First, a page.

Sajan Shrestha – arupokhari Sajan Shrestha is a four-year-old boy with epilepsy who lives with his family in Arupokhari, Gorkha. Due to the lack of treatment he received when he was an infant, he is developmentally delayed. His mother, Sapana Shrestha, 19, had just turned 15 when he was born. The following interview is with her.
Where were you during the earthquake?
“I was folding clothes and putting things away. My baby was watching TV. He came behind me or something, I didn’t see him. We ran out and then later we brought him out. He was almost buried when we got him out and then the house fell. Nothing else happened. What else could happen? My house fell and that’s it.”
When the earthquake occurred, what did you think was happening?
“Don’t know. We didn’t feel anything. The house shook and there was dust.”
There is a lot of superstition in the village; community members are afraid to go near Sajan because they think that he is contagious and that they can “catch” epilepsy from him. In June of 2015, the grandmother took Sajan to Kathmandu for treatment and then to Chitwan; at the Chitwan Medical College he had an EEG and MRI- this is where they learned that the “brain is stressed” and that he has epilepsy.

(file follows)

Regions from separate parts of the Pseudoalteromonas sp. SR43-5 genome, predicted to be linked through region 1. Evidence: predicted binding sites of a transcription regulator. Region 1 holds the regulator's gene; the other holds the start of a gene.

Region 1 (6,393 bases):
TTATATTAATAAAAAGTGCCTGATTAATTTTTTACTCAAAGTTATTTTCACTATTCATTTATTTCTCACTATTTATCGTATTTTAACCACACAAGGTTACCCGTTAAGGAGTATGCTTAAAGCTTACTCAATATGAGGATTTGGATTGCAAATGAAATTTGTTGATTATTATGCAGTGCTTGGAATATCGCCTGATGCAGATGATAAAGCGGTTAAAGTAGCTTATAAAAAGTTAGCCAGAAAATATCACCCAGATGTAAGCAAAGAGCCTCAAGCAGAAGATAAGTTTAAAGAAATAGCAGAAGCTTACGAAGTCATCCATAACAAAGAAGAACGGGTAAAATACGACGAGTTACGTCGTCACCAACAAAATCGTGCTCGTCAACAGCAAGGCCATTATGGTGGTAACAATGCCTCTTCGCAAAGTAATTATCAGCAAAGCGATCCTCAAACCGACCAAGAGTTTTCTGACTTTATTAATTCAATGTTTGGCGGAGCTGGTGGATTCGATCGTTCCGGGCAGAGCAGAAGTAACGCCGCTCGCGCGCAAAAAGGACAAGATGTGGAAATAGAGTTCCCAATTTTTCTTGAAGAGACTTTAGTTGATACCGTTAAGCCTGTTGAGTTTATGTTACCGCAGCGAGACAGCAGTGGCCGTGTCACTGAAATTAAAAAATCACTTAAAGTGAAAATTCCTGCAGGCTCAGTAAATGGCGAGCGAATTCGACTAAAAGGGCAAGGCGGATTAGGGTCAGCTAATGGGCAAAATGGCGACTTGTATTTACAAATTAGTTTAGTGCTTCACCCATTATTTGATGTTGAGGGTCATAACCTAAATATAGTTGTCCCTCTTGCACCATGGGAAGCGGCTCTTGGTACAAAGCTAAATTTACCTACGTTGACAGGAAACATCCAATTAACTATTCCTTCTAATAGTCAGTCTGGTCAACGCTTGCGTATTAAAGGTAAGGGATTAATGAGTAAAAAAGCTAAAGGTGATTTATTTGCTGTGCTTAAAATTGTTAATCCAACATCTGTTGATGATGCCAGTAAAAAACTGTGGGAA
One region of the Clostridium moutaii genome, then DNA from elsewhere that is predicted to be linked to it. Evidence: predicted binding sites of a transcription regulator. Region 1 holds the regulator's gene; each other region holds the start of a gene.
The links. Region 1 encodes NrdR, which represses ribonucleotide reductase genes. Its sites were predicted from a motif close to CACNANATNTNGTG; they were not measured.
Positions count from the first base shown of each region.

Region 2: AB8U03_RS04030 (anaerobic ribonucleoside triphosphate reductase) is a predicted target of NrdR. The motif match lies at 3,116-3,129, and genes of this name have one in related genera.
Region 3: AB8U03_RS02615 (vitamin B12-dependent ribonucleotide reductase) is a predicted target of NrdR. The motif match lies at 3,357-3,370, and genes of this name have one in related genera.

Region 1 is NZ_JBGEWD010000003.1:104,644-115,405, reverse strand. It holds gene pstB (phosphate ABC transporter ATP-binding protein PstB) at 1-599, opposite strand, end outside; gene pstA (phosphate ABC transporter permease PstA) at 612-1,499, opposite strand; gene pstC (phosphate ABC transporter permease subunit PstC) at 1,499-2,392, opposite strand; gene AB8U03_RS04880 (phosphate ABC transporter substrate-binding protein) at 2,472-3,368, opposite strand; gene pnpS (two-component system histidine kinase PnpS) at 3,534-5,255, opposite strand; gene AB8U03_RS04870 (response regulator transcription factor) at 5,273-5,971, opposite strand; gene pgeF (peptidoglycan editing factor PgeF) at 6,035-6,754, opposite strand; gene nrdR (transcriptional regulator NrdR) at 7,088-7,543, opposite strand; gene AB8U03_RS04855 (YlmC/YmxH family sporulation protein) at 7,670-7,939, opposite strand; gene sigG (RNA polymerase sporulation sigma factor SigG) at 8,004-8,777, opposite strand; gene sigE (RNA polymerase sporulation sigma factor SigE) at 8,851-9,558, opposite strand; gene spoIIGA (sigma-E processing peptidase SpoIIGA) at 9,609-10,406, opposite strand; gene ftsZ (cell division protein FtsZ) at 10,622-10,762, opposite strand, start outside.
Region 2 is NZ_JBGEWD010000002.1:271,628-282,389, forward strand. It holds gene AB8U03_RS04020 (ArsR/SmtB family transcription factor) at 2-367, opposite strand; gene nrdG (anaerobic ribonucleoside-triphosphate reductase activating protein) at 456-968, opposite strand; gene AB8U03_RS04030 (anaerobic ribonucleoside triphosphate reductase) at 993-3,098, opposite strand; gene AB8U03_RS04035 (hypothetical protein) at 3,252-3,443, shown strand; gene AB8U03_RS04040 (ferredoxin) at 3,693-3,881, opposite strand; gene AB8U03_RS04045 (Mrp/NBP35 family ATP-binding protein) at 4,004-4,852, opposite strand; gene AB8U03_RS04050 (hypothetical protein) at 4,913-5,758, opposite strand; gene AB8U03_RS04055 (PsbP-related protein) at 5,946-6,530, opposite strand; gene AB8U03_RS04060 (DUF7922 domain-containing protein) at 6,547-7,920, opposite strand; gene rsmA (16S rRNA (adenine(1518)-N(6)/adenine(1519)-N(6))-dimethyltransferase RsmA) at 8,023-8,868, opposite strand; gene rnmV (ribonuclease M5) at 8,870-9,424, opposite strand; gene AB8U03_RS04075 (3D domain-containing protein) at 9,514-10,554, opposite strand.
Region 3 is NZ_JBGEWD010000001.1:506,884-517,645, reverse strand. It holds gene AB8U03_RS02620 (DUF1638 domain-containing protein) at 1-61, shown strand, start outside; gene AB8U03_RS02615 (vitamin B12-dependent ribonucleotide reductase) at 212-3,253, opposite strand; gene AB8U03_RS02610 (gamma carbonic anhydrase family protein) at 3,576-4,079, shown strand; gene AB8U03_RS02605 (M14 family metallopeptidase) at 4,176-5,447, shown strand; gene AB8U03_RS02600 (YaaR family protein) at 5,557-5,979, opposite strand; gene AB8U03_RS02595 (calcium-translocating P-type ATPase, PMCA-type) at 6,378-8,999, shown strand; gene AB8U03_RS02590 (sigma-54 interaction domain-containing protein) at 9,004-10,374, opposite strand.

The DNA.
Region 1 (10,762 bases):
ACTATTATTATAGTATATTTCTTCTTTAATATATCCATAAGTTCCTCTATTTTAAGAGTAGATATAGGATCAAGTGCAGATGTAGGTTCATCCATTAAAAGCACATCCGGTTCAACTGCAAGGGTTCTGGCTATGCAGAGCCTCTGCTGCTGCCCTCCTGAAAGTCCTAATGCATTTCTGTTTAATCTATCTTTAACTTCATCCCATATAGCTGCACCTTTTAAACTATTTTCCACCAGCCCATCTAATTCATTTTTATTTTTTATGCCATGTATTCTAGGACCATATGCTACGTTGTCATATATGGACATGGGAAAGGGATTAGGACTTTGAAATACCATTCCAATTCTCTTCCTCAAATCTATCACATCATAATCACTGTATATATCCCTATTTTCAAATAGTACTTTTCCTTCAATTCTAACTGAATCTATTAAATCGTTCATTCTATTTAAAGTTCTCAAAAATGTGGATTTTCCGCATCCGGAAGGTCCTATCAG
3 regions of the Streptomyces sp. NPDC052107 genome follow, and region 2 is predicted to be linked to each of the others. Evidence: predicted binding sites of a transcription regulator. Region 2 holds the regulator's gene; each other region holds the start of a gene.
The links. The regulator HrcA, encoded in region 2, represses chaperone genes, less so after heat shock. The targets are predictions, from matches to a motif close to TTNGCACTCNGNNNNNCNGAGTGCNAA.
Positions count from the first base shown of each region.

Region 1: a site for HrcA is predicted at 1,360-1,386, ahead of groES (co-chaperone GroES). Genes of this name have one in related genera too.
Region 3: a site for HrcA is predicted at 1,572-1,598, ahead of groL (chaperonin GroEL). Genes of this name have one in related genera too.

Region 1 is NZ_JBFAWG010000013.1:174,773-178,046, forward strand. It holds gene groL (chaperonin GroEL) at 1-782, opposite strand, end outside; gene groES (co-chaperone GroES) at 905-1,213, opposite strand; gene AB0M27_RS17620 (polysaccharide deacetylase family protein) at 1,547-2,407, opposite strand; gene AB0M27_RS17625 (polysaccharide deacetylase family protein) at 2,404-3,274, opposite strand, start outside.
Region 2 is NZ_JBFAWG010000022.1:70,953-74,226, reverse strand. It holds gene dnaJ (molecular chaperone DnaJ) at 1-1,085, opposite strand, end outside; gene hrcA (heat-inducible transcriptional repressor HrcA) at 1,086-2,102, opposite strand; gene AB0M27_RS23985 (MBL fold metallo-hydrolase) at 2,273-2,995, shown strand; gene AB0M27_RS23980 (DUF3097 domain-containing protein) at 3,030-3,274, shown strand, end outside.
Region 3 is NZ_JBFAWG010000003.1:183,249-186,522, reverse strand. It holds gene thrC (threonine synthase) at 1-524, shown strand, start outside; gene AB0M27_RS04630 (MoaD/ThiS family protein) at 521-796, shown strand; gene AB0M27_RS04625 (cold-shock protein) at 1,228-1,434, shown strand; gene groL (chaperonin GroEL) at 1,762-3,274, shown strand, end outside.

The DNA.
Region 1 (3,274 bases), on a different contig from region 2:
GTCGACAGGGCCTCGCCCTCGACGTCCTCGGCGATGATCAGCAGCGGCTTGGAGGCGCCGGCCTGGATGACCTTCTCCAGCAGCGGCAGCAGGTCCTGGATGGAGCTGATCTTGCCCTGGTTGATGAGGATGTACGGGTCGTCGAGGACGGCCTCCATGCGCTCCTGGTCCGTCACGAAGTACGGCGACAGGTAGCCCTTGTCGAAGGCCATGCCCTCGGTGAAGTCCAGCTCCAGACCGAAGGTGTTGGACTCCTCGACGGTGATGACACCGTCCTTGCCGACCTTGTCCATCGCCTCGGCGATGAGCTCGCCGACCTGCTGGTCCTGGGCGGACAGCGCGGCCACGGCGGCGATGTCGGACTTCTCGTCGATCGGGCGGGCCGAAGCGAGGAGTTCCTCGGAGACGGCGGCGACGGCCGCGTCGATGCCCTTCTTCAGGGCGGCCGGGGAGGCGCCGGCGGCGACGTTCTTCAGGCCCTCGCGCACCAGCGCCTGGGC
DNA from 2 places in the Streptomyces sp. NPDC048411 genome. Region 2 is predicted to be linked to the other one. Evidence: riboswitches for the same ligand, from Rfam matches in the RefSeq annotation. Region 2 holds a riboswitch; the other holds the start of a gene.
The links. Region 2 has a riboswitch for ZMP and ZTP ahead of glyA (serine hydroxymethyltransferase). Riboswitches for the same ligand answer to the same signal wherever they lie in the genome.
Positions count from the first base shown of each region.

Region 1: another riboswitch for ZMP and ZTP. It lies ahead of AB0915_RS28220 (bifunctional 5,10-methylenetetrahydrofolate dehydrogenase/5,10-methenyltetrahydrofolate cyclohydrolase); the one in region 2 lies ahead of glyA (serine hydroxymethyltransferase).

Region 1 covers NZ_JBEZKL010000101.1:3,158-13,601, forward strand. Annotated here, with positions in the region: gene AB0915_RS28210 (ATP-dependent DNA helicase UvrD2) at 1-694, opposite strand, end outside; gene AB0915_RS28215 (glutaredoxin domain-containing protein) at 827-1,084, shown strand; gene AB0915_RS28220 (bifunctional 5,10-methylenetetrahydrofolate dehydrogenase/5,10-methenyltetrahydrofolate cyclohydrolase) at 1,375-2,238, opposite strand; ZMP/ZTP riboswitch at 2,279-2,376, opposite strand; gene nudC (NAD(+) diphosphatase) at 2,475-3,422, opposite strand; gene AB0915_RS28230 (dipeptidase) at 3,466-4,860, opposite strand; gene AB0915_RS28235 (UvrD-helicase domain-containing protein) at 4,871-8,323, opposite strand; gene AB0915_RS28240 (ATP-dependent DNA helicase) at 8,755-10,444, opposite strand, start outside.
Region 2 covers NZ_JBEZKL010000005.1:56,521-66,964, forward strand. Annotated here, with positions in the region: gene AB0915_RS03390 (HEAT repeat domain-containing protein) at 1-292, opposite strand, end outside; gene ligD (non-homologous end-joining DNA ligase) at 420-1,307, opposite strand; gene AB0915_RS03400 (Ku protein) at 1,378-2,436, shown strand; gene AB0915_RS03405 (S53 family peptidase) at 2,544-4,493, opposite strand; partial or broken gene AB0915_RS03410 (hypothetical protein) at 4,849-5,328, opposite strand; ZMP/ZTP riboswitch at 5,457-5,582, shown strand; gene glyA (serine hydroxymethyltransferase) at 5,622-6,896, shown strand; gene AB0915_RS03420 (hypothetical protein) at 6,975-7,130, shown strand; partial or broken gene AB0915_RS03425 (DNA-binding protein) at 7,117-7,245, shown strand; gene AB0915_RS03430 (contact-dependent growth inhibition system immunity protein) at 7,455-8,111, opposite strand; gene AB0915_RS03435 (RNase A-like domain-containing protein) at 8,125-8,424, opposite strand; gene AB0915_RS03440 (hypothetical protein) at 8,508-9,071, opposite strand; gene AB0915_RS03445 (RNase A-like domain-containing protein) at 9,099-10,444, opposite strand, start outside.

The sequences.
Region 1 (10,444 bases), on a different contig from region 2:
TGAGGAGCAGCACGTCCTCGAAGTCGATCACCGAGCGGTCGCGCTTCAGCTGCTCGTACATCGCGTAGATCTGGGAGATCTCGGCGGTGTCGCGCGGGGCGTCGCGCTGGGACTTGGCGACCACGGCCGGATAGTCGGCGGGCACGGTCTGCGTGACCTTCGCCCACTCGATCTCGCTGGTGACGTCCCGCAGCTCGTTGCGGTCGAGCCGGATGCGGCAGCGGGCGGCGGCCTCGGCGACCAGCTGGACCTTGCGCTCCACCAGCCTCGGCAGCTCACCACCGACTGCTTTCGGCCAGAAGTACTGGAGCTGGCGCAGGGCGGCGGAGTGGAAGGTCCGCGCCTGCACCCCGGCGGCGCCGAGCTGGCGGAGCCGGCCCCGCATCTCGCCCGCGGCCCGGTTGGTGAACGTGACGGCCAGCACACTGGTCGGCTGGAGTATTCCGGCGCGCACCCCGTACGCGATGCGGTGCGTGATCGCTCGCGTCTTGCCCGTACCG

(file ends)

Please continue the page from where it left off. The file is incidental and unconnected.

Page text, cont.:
“Everybody was worried. Neighbors said, ‘What will happen to this baby now? So take him to the hospital, do this, do that.’ I was so worried when he was sick.”
What else did you do during the attacks?
“What could I do? Sometimes I took him to the Jaakri (witch doctor) for treatments [sinke thokhyo] and he would feel better for some time. Then again the attacks would happen.”
And then what did the villagers say?
“What could they say? ‘Take him to the hospital, he won’t get well at home. You should take him to the hospital,’ they said.”
What happened to him while he was sick?
“His eyes would roll up and get white, and he would make fists and his mouth would foam.”
Sajan’s family is still not well informed about epilepsy and seizure first aid, but Sajan was given Sodium Valproate which he has to take twice a day (one in the morning and one at night); he has not had any ‘grand-mal’ seizures since he started to take the medication, but his grandmother notices that he becomes “spaced out” and loses consciousness at least twice a day (absence seizures).
The local village doctor, Dr. Sapkota, knows about Sajan’s condition and stocks up on the medication whenever he goes to the city so that way the family does not have to travel far; gives the family a huge discount on the medication and does home visits twice a month to make sure that everything is okay.
Is it because of the earthquake?
“Well…well…I don’t know. Is it because of the earthquake or who knows, who knows.”